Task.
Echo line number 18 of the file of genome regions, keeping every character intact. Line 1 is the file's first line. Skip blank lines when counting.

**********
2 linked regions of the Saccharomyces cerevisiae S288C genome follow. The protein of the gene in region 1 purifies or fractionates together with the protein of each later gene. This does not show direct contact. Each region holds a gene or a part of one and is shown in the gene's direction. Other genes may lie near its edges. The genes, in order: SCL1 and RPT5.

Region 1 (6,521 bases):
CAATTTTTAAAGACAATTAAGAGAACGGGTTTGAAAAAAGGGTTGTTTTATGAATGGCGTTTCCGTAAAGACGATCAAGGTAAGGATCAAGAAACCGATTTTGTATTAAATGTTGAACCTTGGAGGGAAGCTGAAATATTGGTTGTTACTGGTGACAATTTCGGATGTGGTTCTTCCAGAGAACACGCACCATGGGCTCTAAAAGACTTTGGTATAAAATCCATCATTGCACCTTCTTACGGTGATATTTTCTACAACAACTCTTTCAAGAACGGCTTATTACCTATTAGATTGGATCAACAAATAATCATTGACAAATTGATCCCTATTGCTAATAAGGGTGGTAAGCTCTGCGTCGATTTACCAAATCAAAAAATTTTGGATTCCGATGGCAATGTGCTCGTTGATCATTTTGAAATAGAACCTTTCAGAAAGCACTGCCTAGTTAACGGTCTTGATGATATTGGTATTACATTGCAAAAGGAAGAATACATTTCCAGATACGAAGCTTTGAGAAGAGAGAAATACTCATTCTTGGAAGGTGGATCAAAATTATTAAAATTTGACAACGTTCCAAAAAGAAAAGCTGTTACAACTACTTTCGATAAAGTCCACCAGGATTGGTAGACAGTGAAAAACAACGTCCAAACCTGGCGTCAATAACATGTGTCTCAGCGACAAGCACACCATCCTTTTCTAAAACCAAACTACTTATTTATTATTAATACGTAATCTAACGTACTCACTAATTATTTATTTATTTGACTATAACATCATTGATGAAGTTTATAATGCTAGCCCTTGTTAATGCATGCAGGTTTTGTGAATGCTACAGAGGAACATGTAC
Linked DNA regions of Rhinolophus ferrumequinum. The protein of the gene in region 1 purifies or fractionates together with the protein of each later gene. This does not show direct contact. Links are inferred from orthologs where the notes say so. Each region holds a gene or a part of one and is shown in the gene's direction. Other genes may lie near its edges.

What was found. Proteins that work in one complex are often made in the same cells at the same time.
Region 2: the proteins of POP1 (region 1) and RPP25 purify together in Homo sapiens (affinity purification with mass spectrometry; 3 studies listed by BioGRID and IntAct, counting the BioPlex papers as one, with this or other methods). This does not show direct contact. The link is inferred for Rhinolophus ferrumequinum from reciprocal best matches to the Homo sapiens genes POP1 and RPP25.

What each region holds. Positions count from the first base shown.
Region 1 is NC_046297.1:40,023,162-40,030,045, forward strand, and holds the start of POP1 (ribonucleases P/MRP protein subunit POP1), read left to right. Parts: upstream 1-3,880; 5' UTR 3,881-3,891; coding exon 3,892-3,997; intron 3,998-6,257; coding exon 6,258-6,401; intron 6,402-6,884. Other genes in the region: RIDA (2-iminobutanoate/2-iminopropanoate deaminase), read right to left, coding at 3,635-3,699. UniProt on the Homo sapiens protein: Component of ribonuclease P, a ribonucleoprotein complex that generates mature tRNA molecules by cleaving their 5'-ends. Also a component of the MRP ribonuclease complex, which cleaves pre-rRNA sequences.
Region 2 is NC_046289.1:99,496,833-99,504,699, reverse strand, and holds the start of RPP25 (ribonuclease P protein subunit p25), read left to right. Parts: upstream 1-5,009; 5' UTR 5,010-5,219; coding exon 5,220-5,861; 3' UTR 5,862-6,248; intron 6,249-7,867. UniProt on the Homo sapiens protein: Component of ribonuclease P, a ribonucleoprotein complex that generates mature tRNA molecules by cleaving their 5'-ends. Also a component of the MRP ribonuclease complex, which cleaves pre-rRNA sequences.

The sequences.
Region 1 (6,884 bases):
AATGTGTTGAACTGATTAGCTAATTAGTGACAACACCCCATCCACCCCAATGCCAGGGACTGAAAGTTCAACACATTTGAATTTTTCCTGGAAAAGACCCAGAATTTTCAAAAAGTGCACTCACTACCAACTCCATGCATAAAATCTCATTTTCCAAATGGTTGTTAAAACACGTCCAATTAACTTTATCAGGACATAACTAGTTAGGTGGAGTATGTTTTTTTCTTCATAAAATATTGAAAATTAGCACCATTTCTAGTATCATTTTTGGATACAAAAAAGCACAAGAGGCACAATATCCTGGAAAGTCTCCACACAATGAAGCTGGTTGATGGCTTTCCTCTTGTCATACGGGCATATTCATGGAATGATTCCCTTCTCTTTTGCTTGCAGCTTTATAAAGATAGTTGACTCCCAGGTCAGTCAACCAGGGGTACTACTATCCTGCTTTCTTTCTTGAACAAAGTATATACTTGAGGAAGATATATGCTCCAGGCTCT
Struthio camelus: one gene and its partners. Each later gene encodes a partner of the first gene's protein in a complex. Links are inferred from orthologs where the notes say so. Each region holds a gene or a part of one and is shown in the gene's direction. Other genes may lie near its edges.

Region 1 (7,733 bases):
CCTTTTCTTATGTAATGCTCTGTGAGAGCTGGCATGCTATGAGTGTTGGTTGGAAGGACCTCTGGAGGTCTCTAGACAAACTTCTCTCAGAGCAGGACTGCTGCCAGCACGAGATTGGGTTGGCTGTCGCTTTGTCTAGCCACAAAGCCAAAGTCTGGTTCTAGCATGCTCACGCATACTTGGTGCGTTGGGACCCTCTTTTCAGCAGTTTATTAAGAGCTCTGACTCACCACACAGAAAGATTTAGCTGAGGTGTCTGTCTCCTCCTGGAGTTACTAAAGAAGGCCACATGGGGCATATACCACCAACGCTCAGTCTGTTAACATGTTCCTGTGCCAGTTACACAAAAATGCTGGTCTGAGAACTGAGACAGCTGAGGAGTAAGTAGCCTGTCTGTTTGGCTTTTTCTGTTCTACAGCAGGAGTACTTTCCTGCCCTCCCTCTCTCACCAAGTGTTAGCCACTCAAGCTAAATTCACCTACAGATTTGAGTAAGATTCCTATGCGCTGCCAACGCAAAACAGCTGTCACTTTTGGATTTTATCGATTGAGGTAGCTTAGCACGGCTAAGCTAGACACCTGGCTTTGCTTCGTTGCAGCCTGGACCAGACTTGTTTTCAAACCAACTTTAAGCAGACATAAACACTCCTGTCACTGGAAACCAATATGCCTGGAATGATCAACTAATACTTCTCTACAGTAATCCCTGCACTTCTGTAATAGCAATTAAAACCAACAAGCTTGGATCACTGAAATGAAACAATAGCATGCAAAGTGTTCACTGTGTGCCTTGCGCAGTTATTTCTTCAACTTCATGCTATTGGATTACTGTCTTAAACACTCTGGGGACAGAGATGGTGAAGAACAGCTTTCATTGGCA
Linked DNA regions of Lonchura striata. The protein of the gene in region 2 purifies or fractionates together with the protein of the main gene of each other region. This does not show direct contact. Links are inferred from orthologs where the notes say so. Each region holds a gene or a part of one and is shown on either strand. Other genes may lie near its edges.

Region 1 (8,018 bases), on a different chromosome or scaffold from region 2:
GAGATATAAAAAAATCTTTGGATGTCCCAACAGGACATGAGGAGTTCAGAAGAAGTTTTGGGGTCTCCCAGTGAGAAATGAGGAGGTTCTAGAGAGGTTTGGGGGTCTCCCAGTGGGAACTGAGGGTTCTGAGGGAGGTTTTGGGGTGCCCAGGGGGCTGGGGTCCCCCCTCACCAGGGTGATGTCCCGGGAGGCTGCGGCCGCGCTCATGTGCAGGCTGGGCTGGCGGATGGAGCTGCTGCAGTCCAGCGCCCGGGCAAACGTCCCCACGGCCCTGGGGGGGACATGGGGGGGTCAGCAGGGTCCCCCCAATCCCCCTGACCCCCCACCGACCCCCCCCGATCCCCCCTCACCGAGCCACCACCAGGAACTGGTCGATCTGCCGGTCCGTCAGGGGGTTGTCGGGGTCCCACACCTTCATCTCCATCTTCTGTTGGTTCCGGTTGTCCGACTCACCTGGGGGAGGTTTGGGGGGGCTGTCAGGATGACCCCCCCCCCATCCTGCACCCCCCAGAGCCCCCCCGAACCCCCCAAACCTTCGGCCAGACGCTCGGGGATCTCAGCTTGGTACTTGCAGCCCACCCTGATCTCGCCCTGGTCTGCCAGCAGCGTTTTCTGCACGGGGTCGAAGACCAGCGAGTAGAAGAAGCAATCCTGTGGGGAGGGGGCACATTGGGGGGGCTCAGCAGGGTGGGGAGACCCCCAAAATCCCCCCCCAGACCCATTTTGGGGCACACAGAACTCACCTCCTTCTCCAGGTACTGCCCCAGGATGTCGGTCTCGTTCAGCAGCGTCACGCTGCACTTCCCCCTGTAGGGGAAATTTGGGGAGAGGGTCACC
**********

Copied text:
GAGATATAAAAAAATCTTTGGATGTCCCAACAGGACATGAGGAGTTCAGAAGAAGTTTTGGGGTCTCCCAGTGAGAAATGAGGAGGTTCTAGAGAGGTTTGGGGGTCTCCCAGTGGGAACTGAGGGTTCTGAGGGAGGTTTTGGGGTGCCCAGGGGGCTGGGGTCCCCCCTCACCAGGGTGATGTCCCGGGAGGCTGCGGCCGCGCTCATGTGCAGGCTGGGCTGGCGGATGGAGCTGCTGCAGTCCAGCGCCCGGGCAAACGTCCCCACGGCCCTGGGGGGGACATGGGGGGGTCAGCAGGGTCCCCCCAATCCCCCTGACCCCCCACCGACCCCCCCCGATCCCCCCTCACCGAGCCACCACCAGGAACTGGTCGATCTGCCGGTCCGTCAGGGGGTTGTCGGGGTCCCACACCTTCATCTCCATCTTCTGTTGGTTCCGGTTGTCCGACTCACCTGGGGGAGGTTTGGGGGGGCTGTCAGGATGACCCCCCCCCCATCCTGCACCCCCCAGAGCCCCCCCGAACCCCCCAAACCTTCGGCCAGACGCTCGGGGATCTCAGCTTGGTACTTGCAGCCCACCCTGATCTCGCCCTGGTCTGCCAGCAGCGTTTTCTGCACGGGGTCGAAGACCAGCGAGTAGAAGAAGCAATCCTGTGGGGAGGGGGCACATTGGGGGGGCTCAGCAGGGTGGGGAGACCCCCAAAATCCCCCCCCAGACCCATTTTGGGGCACACAGAACTCACCTCCTTCTCCAGGTACTGCCCCAGGATGTCGGTCTCGTTCAGCAGCGTCACGCTGCACTTCCCCCTGTAGGGGAAATTTGGGGAGAGGGTCACC